Can I offer some words of caution.

Beware of bending flexible track too tightly. It can suffer from an effect known as gauge narrowing. This is where the ties will twist slightly (due to the webbing connection between them) so that they are no longer perpendicular to the rails. This may cause tight spots with larger locomotives. The simple solution is to use set track for the tighter curves and flexible track for curves above those radii. (The more advanced solution is to build your own track!)

Uncoupling magnets and curves don't mix.

Beware of stopping double-stack trains with loose containers on super-elevated curves.
 

tooter

play every day
#17
Can I offer some words of caution.

Beware of bending flexible track too tightly...
You can convert Atlas Flex Track into Atlas Snap Track down to a 6 inch radius with no gauge binding by first sliding out the free rail, prebending it, sliding it back in again, trimming the rails square, and adding Snap Track connector ties on each end...:)







None of these tracks are pinned down to hold their curvature. They are all laying on the table just like Snap Track. The two radii shown are 12 inches and 6 inches.

Greg
 
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#19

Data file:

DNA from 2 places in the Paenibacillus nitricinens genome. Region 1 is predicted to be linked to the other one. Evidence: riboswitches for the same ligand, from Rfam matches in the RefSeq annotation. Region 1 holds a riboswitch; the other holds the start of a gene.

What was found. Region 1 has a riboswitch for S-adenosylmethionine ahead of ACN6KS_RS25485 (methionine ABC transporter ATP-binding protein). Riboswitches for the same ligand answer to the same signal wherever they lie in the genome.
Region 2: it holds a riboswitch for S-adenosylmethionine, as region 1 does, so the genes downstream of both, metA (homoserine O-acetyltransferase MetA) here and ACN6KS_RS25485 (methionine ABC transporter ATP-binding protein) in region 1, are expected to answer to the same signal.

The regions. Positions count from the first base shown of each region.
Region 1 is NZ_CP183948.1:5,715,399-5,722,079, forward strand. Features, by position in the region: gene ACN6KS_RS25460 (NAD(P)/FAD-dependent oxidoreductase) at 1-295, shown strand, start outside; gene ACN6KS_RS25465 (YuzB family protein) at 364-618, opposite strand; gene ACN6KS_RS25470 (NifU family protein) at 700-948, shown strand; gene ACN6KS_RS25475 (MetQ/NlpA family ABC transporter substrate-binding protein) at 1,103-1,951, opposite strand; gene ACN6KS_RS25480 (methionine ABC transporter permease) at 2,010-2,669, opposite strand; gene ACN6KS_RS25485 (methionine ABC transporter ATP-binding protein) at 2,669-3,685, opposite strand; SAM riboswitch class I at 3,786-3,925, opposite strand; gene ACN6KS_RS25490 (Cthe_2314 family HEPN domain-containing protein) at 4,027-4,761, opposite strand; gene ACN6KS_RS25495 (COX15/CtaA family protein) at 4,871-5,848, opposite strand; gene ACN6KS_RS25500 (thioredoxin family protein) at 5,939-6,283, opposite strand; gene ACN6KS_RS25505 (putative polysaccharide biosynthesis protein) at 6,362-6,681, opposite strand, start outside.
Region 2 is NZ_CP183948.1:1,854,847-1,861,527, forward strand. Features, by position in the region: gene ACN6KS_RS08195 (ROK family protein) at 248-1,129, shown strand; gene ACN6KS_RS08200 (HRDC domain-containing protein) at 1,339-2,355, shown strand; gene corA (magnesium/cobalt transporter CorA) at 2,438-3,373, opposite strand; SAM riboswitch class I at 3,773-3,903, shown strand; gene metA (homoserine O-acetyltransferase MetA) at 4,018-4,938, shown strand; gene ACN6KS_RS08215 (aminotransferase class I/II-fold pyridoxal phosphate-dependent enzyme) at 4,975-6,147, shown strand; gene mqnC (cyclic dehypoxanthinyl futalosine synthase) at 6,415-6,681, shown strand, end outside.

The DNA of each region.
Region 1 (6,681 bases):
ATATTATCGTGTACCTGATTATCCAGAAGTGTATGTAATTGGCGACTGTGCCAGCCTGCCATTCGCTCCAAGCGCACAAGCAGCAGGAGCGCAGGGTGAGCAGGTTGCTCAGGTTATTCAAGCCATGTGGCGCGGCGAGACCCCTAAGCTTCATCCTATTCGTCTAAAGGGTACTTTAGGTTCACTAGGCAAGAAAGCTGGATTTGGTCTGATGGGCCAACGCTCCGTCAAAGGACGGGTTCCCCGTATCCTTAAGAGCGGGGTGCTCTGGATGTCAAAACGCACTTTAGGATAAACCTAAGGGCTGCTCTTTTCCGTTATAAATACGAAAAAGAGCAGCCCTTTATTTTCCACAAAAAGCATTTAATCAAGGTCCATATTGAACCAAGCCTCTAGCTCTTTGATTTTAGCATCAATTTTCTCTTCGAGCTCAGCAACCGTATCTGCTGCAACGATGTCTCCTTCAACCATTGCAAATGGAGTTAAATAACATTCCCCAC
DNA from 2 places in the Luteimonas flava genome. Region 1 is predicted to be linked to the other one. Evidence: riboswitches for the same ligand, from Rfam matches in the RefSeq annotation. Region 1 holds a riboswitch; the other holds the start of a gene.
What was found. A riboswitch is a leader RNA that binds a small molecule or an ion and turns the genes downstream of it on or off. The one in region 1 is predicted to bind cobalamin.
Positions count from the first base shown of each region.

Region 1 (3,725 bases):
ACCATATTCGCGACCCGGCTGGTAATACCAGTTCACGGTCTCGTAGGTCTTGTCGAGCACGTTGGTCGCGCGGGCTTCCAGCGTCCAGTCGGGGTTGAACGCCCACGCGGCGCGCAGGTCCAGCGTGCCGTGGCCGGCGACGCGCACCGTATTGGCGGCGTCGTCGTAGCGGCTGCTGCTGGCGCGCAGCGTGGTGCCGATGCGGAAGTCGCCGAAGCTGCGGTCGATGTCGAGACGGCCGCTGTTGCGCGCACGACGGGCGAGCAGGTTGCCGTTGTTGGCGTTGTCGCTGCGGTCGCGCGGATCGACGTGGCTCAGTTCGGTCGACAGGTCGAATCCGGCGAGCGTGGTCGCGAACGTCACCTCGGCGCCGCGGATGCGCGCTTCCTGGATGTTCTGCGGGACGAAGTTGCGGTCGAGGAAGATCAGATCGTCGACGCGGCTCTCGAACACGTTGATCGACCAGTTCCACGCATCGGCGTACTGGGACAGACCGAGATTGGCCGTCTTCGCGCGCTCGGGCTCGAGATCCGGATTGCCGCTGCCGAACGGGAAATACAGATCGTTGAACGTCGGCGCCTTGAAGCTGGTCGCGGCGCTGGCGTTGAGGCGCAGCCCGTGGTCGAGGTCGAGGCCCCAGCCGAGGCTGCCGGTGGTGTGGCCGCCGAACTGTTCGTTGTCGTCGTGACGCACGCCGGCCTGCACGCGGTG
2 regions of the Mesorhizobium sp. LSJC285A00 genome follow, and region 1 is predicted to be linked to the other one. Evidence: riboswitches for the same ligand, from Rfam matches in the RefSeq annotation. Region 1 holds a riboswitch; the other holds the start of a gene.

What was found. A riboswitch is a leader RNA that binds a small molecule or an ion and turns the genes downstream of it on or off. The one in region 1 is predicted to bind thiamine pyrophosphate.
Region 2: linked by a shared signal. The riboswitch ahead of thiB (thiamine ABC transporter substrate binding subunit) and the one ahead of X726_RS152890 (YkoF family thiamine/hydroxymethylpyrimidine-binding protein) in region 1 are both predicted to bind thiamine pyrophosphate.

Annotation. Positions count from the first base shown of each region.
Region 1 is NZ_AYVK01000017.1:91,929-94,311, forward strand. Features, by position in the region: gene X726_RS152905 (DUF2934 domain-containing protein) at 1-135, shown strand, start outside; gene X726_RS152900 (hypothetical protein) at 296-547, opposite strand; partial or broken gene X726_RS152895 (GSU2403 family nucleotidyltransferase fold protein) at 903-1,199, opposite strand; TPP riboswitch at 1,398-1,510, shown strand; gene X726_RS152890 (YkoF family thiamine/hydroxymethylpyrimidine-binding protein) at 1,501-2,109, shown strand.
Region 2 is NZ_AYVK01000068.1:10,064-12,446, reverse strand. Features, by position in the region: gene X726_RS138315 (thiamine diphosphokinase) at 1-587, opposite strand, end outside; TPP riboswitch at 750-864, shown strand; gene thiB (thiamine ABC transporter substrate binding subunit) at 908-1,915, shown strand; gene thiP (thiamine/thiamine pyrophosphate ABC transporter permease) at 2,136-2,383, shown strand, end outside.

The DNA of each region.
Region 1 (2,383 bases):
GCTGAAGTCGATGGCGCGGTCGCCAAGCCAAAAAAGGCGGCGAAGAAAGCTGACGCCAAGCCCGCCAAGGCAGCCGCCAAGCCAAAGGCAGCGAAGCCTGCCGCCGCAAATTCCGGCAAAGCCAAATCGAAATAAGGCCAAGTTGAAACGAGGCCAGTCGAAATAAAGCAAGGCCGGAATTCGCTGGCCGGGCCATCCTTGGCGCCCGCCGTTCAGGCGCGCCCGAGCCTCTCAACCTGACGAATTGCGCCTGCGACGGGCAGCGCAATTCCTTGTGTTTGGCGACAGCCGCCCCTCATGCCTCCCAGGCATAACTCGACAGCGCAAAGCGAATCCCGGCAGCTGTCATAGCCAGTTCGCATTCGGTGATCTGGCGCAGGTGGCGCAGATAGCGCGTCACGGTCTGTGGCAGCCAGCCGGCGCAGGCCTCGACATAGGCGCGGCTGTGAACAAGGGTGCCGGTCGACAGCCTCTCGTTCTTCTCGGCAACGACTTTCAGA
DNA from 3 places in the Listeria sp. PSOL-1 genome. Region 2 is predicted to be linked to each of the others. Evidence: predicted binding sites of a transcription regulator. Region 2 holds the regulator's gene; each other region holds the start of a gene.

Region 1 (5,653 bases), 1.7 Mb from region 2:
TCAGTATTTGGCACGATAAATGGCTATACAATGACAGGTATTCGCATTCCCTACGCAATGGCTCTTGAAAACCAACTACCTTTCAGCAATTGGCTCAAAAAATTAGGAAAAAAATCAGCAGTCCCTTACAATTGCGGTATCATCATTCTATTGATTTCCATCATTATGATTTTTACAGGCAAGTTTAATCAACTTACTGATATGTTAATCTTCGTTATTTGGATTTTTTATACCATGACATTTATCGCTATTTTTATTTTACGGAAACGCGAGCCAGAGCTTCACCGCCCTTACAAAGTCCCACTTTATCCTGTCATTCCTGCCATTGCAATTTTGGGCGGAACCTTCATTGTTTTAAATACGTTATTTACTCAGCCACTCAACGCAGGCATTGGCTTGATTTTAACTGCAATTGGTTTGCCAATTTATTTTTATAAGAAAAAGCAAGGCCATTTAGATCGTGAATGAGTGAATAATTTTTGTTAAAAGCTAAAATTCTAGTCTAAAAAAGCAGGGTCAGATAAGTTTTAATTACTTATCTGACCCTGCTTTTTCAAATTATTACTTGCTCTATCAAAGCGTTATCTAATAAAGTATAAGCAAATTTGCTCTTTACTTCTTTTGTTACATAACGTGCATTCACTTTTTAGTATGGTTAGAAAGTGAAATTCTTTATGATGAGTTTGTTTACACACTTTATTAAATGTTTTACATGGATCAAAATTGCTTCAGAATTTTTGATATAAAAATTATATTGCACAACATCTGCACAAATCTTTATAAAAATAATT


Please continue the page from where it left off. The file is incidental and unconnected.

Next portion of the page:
There is no disagreement about being able to bend flexible track down to tight radii, so long as you use the appropriately sized trains such as trolleys and the short wheelbase stock shown in the photos above. Some industrial railways and tramways are like this in real life.

What I did say was this may be a problem with larger locomotives, implying that a (border-line, hypothetical) larger locomotive my find it easier to get around an 18" set track curve than flexible track bent to 18" radius. Take another look at the photo with the graduated square. If the ties were not twisted, they would all be pointing at the corner of the square. I'm not saying that it is wrong or doesn't work, just pointing out possibilities for fine-tuning. The rustic track is probably more realistic for some industrial models!
 
#20
There is no disagreement about being able to bend flexible track down to tight radii, so long as you use the appropriately sized trains such as trolleys and the short wheelbase stock shown in the photos above. Some industrial railways and tramways are like this in real life.

What I did say was this may be a problem with larger locomotives, implying that a (border-line, hypothetical) larger locomotive my find it easier to get around an 18" set track curve than flexible track bent to 18" radius. Take another look at the photo with the graduated square. If the ties were not twisted, they would all be pointing at the corner of the square. I'm not saying that it is wrong or doesn't work, just pointing out possibilities for fine-tuning. The rustic track is probably more realistic for some industrial models!